The culture of rampant individualism has its many benefits, and some serious problems, in matters of faith and theology as well.
I was thinking about this when talking with a colleague about a mutual friend. There are many people today who follow a journey of faith, pretty much on their own. Things like the internet (and blogs!) offer so many influences, pathways and resources. But how do people know that these are good for them, and not misleading?
On the other hand, many of us find it so hard to find a group or a community where we really feel we belong. A ‘community of faith’ is a nice idea, but lots of us find it hard to fit in. Our individual journeys do not always come together.
But we can’t do it alone. In faith and in theology, we need community.
In Karl Barth’s introductory work on theology, Evangelical Theology: an introduction, there is a chapter on community which very clearly identifies both the need of a community of reference, to guide theological work and the need to be critical of that guide. Barth sees the task of theology as a quest for truth. But this truth includes more than asking such questions as whether God exist. More powerfully, the theological task is the task of the whole Christian community, asking itself whether it has rightly understood the heritage or tradition it has received (such as its biblical interpretations and its credal formulations). Have we got it right?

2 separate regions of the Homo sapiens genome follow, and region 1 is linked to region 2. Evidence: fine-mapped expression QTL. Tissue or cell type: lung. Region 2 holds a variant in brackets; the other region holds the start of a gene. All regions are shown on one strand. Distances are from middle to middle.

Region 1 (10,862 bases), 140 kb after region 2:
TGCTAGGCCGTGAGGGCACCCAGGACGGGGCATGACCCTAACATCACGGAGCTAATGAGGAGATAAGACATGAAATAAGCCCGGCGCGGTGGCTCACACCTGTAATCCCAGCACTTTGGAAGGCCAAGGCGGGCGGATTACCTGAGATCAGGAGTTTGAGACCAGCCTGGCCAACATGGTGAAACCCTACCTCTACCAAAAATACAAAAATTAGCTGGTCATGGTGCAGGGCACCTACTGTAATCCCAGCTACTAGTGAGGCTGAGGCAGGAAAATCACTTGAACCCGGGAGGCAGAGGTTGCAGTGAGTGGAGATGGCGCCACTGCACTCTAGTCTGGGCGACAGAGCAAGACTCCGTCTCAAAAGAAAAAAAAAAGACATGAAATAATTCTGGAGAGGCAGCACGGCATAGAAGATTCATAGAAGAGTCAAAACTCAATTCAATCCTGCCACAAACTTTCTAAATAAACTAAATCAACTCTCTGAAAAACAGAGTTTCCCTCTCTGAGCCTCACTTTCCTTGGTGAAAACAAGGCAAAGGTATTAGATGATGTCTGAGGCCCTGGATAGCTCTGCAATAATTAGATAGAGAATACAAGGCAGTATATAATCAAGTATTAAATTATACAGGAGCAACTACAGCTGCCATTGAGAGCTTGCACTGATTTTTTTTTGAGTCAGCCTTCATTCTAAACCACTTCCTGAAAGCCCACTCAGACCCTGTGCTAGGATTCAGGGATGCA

More still, the task also includes asking whether we are truthfully engaging with this heritage, in our own time. We can think we are being true to the past, but if we are not true to the present, we are not in fact honouring that past, but making it into a museum, in which we hope to live.
So Barth says that a faith community needs to be a theological community, a community constantly in search of truth, in all these forms.
Page 41, Evangelical Theology: ‘A community that is awake and conscious of its commission and task in the world will of necessity be a theologically interested community. This holds true in still greater measure for those members of the community who are specially commissioned.’
I take this to mean that there can be no separation of ‘mission’ and theology. To be concerned for mission and ministry also calls for theological reflection. And this is asserted for all the community, but perhaps especially so for those ‘commissioned’ as leaders or ministers.
Barth goes on to assert the need for freedom in this quest for truth, in the sense of freedom for the truth. In such a theological community, there is the discipline of the past, especially the canon or rule of scripture. But these are not ends in themselves. They lead us to the event of encounter with the Holy One, in the present. This is what it means to call it Holy Scripture. It is for this encounter that we must be free. Yet, in this encounter, we find we are not alone. We belong to the communion of saints, past, present and future, who are our guide and resource. We cannot do it alone, and need not journey alone. There is freedom in community.